Recent historiography about the 1953 coup d’etat (especially from source documents declassified by the CIA since 2000-14) [4] suggest that the idea of overthrowing Mossadegh through covert means in its gestation had actually first come from the Anglo-Iranian Oil Company (AIOC). However, and less than two months after he had first become premier on 28 April 1951, the responsibility for broaching the idea of specifically undertaking covert action in Iran by the British government had originated with the British Foreign Office [6] and with A.K.S. Lambton specifically on 15 June 1951 [7]. As Iranian scholar Mohammad Amini has characterized it, A.K.S. Lambton was the veritable “theoretician” of Mohammad Mossadegh’s overthrow beginning at its formative stage [8]. The timing of Lambton’s recommendation to the Foreign Office also coincided with a raid undertaken by Iranian police ordered by Mossadegh’s government of the Tehran home of the AIOC’s Iran chief, Richard Seddon, where incriminating documents were found proving how the company was directly interfering in the internal affairs of Iran: documents implicating countless Iranian politicians and public figures on the AIOC’s payroll [9].

Nearly two months before Mossadegh’s accession as prime minister, and just after the oil nationalization bill had only recently been adopted by the Iranian majlis as of 15 March 1951; on 22 March 1951 (in a piece now identified to have been penned by her) A.K.S. Lambton had anonymously published a near scurrilous op-ed in The Times of London attacking Mossadegh and his Iranian National Front coalition as “extremists” where she urged the Attlee government to action with the objective of replacing the then interim prime minister Hossein A’la (d. 1964) with someone more amenable to British interests, instancing majlis deputy Siyyid Zia’uddin Tabataba’i (d. 1969) by name as someone Britain could work with [10]. Tabataba’i was, of course, a longstanding British asset in Iran who had briefly served as prime minister in 1921 and was part of the duumvirate with Reza Shah Pahlavi in the British engineered coup d’etat of that year which brought the Pahlavis to power and in 1925 formally displaced Ahmad Shah (d. 1930) and the Qajar dynasty [11]. In 1953 Tabataba’i would again play a role for his imperial benefactors, albeit not as important as the one in 1921.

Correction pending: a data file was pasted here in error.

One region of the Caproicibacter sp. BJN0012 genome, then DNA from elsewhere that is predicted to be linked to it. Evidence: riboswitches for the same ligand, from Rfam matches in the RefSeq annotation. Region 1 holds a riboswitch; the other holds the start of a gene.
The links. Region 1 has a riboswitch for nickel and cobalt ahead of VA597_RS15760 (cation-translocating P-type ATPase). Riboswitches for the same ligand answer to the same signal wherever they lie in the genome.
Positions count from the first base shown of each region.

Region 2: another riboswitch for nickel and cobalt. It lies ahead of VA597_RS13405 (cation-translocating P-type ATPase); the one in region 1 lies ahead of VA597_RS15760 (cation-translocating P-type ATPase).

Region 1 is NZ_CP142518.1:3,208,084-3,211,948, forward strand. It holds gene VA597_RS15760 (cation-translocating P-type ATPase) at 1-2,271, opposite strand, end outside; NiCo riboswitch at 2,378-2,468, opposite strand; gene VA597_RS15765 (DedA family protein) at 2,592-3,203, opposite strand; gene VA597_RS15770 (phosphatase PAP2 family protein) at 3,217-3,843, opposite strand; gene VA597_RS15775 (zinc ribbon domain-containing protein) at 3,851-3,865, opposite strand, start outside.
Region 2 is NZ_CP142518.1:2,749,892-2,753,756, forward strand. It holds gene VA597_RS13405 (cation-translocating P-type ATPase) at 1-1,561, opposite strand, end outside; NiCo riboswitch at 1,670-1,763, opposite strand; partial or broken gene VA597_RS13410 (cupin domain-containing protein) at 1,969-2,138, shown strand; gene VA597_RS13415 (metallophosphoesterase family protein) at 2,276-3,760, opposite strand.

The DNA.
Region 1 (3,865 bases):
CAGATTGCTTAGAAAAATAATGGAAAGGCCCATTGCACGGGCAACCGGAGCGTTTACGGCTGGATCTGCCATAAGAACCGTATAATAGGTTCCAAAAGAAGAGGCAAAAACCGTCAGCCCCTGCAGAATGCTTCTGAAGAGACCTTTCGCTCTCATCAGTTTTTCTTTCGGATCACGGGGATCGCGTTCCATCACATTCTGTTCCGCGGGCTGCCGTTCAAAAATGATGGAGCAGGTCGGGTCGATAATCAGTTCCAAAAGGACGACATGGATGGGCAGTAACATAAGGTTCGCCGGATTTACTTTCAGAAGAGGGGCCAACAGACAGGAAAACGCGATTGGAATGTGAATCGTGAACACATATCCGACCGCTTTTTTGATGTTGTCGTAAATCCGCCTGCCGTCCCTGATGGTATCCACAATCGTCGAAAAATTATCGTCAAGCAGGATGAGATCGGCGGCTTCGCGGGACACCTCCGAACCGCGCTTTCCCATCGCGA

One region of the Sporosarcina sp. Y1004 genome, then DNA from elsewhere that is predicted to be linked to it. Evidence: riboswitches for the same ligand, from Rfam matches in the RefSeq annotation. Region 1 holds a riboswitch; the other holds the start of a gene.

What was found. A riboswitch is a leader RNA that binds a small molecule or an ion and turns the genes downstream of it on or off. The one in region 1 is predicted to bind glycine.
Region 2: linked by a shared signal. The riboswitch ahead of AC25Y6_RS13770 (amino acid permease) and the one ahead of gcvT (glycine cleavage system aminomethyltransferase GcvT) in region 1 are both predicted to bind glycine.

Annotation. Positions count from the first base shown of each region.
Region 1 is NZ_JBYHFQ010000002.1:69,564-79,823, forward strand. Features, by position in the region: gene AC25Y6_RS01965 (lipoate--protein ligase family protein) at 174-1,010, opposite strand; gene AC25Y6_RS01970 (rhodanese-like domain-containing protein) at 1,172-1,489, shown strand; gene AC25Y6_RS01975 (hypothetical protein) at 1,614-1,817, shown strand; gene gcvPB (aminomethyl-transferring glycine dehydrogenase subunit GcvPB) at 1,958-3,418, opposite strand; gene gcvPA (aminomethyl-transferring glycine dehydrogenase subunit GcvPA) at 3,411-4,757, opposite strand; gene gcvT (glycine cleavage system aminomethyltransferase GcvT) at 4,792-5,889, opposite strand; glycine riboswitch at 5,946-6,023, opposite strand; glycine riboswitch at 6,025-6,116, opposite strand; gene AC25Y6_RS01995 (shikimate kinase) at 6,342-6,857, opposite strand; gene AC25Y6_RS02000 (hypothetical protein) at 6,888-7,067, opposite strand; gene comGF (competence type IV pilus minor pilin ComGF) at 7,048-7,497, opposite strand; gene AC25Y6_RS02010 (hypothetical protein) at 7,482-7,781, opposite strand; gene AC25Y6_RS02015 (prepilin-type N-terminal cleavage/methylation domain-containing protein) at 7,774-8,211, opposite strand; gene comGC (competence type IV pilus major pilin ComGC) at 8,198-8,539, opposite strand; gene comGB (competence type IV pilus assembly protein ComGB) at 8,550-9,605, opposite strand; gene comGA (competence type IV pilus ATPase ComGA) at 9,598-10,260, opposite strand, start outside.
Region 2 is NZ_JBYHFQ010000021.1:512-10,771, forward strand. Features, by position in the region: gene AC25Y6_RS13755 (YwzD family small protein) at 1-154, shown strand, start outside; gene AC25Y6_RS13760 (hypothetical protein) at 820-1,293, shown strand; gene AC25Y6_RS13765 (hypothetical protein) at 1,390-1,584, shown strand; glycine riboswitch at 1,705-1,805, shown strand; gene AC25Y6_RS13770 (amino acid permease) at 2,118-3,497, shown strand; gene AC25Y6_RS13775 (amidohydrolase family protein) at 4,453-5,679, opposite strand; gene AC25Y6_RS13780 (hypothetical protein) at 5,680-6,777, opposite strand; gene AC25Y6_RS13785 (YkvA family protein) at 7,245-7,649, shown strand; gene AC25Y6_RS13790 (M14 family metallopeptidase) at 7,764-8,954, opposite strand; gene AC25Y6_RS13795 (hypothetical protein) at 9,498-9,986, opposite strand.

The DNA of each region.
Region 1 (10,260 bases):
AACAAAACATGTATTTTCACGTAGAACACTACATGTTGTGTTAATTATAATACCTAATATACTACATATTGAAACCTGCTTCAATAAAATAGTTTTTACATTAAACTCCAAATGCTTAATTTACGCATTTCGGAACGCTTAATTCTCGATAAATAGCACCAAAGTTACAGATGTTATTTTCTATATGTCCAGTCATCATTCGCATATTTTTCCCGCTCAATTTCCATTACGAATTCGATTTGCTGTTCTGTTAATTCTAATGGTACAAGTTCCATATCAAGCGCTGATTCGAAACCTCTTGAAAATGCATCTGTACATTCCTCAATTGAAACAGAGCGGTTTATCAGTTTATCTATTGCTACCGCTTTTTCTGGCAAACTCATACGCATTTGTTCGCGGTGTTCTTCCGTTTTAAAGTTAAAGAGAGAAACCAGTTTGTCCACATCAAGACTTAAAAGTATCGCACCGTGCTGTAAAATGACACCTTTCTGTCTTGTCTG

HMG’s Orientalist Mastermind: A.K.S. Lambton

Ann Katharine Swynford (known as A.K.S. or “Nancy”) Lambton (d. 2008) is generally considered to be one of the most eminent British academic Persianists of the twentieth century. Besides her impeccable expertise in the Persian language, she was also a specialist in the medieval to early modern history of Iran. Some of her academic publications are still held as standard texts on their subjects to this very day. Lambton had studied at the School of Oriental and African Studies (SOAS) under Hamilton Gibb (d. 1971) in the 1930s. During the period of her doctorate (1935-39), while researching the pre-Ottoman Seljuqs of Anatolia, she spent thirteen months in Iran also compiling information for a book on Persian dialects. In July 1939, just after completing her PhD, she returned to Iran and remained there for the duration of World War II. With the outbreak of the Second World War she was appointed press attaché to the British Embassy in Tehran, and upon the Allied (Soviet-British) invasion and occupation of Iran in August 1941 she was made head of the Victory House that was funded by the embassy [12]. According to scholar Ali Rahnema: